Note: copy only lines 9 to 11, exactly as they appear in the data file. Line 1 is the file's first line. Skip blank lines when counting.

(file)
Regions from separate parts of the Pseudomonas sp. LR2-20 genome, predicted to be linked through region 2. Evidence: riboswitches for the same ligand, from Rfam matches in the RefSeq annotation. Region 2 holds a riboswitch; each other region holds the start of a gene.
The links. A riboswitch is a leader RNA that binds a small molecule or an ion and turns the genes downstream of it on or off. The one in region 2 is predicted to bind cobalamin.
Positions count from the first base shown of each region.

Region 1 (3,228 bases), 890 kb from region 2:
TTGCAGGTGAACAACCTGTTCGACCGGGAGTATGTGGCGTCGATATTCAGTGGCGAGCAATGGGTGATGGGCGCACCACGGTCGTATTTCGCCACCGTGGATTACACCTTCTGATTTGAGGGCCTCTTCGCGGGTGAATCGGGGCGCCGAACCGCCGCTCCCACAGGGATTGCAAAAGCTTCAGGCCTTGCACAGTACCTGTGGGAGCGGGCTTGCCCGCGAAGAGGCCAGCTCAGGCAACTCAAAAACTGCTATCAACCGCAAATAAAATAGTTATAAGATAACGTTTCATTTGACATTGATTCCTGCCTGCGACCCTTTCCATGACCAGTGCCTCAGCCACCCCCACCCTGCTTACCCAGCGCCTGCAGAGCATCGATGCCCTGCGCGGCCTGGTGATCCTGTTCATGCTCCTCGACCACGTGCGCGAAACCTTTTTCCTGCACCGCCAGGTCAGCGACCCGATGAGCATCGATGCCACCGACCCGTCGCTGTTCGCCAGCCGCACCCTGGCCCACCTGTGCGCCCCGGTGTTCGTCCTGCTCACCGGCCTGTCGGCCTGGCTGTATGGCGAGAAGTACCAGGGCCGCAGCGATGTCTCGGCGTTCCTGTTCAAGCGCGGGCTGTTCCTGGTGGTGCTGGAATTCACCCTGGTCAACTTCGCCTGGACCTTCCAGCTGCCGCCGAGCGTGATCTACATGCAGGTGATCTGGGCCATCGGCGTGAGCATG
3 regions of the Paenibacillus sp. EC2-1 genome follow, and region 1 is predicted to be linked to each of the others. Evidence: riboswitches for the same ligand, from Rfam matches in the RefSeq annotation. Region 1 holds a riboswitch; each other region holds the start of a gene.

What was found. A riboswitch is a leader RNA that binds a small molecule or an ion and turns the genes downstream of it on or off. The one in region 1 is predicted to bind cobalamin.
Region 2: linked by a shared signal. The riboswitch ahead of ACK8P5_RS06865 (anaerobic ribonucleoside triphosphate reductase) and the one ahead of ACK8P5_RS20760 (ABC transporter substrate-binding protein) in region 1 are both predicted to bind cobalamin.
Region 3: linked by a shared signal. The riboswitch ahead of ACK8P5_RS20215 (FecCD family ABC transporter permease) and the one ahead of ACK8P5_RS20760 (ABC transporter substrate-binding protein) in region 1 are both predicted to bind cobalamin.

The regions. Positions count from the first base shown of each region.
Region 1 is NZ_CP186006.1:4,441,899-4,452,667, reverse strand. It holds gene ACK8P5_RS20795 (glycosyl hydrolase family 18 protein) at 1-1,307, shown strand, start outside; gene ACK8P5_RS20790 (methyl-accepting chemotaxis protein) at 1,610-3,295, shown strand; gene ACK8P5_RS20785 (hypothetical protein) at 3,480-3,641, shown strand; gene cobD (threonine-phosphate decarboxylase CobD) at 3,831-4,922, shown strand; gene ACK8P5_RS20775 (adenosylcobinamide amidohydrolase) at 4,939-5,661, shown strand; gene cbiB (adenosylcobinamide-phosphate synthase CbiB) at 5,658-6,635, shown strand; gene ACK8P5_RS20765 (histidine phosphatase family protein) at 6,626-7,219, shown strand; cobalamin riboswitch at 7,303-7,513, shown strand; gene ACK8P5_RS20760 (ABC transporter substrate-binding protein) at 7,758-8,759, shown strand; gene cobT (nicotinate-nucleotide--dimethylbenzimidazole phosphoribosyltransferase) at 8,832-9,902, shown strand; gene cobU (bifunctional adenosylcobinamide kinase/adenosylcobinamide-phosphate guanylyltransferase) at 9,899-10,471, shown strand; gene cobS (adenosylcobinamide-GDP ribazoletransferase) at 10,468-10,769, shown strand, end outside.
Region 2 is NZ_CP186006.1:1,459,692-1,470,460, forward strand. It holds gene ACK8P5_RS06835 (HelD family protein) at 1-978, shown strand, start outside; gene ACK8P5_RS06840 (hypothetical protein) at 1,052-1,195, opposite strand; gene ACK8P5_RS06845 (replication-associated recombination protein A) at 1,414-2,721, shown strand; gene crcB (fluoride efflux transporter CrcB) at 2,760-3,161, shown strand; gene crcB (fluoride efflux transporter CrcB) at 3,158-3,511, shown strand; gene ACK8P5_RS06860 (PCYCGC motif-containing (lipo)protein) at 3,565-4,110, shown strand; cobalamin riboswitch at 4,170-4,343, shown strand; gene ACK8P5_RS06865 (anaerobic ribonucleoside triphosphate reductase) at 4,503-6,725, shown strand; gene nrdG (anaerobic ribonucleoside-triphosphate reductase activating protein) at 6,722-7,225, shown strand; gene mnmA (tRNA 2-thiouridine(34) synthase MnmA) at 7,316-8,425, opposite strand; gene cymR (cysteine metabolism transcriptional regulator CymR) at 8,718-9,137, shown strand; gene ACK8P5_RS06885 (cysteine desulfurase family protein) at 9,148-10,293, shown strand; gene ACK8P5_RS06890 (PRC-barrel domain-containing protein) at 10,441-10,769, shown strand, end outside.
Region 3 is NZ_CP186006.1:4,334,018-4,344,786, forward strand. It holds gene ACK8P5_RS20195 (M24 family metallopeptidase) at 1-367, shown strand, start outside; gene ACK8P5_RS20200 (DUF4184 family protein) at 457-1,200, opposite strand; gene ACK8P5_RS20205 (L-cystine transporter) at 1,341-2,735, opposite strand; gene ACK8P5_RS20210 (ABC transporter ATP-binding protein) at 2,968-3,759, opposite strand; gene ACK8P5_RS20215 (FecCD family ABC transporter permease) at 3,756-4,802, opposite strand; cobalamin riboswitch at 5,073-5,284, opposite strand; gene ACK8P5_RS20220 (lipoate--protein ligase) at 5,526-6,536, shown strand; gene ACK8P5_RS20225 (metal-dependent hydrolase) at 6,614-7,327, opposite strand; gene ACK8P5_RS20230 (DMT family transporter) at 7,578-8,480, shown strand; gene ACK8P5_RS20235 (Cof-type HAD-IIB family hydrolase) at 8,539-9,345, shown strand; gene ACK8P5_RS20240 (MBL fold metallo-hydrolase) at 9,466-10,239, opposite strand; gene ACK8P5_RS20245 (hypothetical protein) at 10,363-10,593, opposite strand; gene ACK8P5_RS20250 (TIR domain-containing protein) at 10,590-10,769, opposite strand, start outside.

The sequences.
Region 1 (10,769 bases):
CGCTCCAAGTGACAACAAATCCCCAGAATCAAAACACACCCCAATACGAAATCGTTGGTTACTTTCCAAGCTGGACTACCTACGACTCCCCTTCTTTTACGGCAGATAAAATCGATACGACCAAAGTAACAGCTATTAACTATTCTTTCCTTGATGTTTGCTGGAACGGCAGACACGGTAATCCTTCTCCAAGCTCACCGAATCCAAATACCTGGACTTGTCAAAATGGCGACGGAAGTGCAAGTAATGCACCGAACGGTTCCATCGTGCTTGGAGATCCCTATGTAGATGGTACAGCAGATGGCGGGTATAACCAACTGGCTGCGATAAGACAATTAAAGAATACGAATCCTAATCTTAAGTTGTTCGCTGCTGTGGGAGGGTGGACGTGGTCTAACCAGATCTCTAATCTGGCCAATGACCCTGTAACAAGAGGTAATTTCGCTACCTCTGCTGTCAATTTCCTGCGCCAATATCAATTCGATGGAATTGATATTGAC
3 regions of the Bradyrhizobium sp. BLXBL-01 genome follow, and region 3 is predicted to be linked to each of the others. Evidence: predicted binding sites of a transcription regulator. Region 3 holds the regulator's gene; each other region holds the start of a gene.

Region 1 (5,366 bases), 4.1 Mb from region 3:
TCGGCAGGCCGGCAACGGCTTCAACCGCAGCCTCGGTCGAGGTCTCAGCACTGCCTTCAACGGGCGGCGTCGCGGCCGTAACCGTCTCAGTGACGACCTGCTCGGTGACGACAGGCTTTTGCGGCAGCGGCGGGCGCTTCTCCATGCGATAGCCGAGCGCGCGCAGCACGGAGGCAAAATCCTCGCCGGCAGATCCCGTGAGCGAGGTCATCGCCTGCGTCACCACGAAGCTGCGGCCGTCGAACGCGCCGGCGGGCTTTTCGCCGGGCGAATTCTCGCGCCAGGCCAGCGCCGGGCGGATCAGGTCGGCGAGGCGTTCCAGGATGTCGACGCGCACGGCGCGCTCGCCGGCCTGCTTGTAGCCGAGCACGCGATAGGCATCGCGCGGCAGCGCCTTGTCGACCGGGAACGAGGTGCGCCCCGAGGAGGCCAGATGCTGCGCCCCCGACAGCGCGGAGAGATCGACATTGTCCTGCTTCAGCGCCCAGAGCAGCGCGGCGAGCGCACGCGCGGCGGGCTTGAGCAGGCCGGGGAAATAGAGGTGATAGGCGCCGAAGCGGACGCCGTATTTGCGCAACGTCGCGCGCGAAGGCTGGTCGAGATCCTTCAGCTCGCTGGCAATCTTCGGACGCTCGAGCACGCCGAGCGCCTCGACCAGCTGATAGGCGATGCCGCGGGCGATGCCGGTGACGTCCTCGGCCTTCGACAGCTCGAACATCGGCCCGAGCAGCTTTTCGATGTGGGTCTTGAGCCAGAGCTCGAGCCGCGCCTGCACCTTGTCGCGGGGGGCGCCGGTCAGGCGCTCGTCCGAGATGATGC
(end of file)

Region 3: linked by a shared signal. The riboswitch ahead of ACK8P5_RS20215 (FecCD family ABC transporter permease) and the one ahead of ACK8P5_RS20760 (ABC transporter substrate-binding protein) in region 1 are both predicted to bind cobalamin.

The regions. Positions count from the first base shown of each region.
Region 1 is NZ_CP186006.1:4,441,899-4,452,667, reverse strand. It holds gene ACK8P5_RS20795 (glycosyl hydrolase family 18 protein) at 1-1,307, shown strand, start outside; gene ACK8P5_RS20790 (methyl-accepting chemotaxis protein) at 1,610-3,295, shown strand; gene ACK8P5_RS20785 (hypothetical protein) at 3,480-3,641, shown strand; gene cobD (threonine-phosphate decarboxylase CobD) at 3,831-4,922, shown strand; gene ACK8P5_RS20775 (adenosylcobinamide amidohydrolase) at 4,939-5,661, shown strand; gene cbiB (adenosylcobinamide-phosphate synthase CbiB) at 5,658-6,635, shown strand; gene ACK8P5_RS20765 (histidine phosphatase family protein) at 6,626-7,219, shown strand; cobalamin riboswitch at 7,303-7,513, shown strand; gene ACK8P5_RS20760 (ABC transporter substrate-binding protein) at 7,758-8,759, shown strand; gene cobT (nicotinate-nucleotide--dimethylbenzimidazole phosphoribosyltransferase) at 8,832-9,902, shown strand; gene cobU (bifunctional adenosylcobinamide kinase/adenosylcobinamide-phosphate guanylyltransferase) at 9,899-10,471, shown strand; gene cobS (adenosylcobinamide-GDP ribazoletransferase) at 10,468-10,769, shown strand, end outside.